The Bureau of Cannabis Control has issued more than 6,000 cannabis licenses to cultivators and manufacturers (brands) in California since January 1, 2018. During this same time period, only 264 dispensaries have received licenses in Southern California (SoCal; Ventura County down to San Diego County). The result is that the SoCal market is fiercely competitive with thousands of licensed brands competing for limited shelf space. The natural outcome of this supply/demand imbalance is that most brands are forced to compete on price, while a handful of large brands enjoy premium pricing and a ubiquitous presence in stores.
The Los Angeles cannabis market is especially competitive. Because L.A. is the largest cannabis market in the world, it is mission-critical for brands to obtain coveted shelf space here. At the same time, the L.A. market is tougher than any other in the Golden State because of excessive taxation, illegal competition from black market dispensaries, and illegal competition from black market cultivators. The brands who thrive in L.A. will be those who can convince buyers that they’re marketing efforts will bring new customers into their stores, or those who offer exceptional value at a competitive price point. If you can make it in L.A., you can make it anywhere.
Until the authorities shut down the illegal stores, dispensary buyers are likely to remain extremely price sensitive.
As a distribution management company located in Los Angeles, Pushr is gathering hard data from the field as our sales reps show products to buyers in licensed dispensaries throughout SoCal. Everyday, Pushr’s reps gather information from dispensary buyers about which products the buyers are interested in, and which price points are actually generating purchase orders. We gather wholesale market data with the following goals in mind:
Excessive Taxation and Illegal Dispensaries
The cannabis industry is among the most heavily taxed in the US. Cultivators pay $148 per pound. Dispensaries pay 5 to 10% city tax. And consumers pay a 9% sales tax, plus a 15% excise tax to the state of California.
This puts licensed dispensaries in a precarious position. They’re forced to charge customers high taxes which their unlicensed competitors aren’t charging. The result is that prices are significantly higher to consumers who are price sensitive.
Excessive taxation and a 10:1 ratio of illegal to legal dispensaries puts heavy downward pressure on wholesale prices as dispensaries are trying to squeeze as much margin as possible out of every sale, while keeping a lid on retail prices to avoid losing customers to illegal competitors.
Illegal Growers and Manufacturers
The black market thrives because illegal cultivators are willing and able to supply it with quality flower at prices licensed cultivators simply cannot match. While the regulators did put rules in place to prevent illegal cannabis from entering the legal market, the rules aren’t easily enforced until Metrc, California’s track and trace system, is implemented. Until that time, licensed growers have to compete with black market cultivators who don’t have to pay cultivation taxes, lab tests, or packaging costs. All of this competition keeps a lid on wholesale prices which is reflected in the latest wholesale price index by Cannabis Benchmarks. It shows the price of flower across all grow types has declined 19% year over year in California.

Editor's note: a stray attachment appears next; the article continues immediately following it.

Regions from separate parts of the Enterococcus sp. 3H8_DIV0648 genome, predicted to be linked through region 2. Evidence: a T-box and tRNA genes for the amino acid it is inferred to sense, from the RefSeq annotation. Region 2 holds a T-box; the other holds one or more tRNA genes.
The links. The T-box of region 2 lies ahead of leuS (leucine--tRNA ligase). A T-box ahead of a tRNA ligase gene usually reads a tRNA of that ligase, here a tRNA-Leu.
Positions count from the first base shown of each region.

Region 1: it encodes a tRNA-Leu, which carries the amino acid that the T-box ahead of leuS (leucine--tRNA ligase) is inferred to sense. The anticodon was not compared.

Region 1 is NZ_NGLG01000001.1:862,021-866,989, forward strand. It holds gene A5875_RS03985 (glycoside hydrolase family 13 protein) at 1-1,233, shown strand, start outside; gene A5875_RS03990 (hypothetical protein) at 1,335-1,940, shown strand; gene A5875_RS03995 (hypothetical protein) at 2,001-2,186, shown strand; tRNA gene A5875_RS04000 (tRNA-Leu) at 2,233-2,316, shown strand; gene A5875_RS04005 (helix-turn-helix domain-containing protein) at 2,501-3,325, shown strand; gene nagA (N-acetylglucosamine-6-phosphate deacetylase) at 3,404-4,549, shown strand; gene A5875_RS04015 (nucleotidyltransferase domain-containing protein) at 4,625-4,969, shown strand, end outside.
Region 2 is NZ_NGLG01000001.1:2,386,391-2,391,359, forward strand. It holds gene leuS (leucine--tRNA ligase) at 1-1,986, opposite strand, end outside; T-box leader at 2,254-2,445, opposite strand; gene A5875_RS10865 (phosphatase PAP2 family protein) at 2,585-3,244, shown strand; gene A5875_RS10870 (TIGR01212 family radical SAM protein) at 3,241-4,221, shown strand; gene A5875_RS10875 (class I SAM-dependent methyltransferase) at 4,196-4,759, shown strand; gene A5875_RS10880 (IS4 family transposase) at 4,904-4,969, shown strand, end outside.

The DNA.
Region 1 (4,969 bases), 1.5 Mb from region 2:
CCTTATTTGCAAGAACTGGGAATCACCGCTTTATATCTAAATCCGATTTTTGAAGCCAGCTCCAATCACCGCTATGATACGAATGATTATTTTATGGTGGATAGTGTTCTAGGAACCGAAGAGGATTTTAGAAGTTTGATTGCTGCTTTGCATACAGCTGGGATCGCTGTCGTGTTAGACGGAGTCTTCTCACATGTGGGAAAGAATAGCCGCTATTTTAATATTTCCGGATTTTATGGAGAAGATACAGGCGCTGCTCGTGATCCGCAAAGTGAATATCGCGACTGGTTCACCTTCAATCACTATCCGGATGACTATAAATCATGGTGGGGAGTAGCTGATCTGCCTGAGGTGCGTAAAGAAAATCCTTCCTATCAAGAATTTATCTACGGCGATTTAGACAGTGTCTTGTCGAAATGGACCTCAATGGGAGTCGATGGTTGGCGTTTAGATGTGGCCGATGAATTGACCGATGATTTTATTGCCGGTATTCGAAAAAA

For top shelf indoor, the average wholesale price has fallen from $25 for a packaged ⅛ oz unit in July 2018, to $18 for a packaged ⅛ oz unit in November. This represents a 28% decline in 4 months. While licensed indoor growers are still in short supply, competition from illegal growers makes it exceedingly difficult to command more than $18/eighth in SoCal.
When measured across flower quality, wholesale buyer interest was softest in the mid-shelf tier.The mid-shelf category is the most difficult to penetrate. Most cultivators fall into this range which makes it the most competitive, by far. At this time we have insufficient data to provide an average price.
On the low end, price sensitive buyers in SoCal are showing strong demand for bottom shelf flower in the $7-$8 wholesale price range. This makes sense, given the price sensitive nature of buyers and consumers. The current climate means buyers are on the lookout for bargains that’ll enable them to make money, while also offering customers a range of products they can easily afford.
Demand for flower in the SoCal dispensary market was strongest in the top and bottom shelf tiers, and softest in the middle which suggests that consumers either want the very best flower available, or the cheapest.
We advise cultivators to pay attention to what the market is suggesting. Prices are falling, and will continue to fall as competitors come online and compete for market share. Focus on efficiency to lower costs, don’t over-invest in packaging, and price your products competitively to carve out valuable shelf space.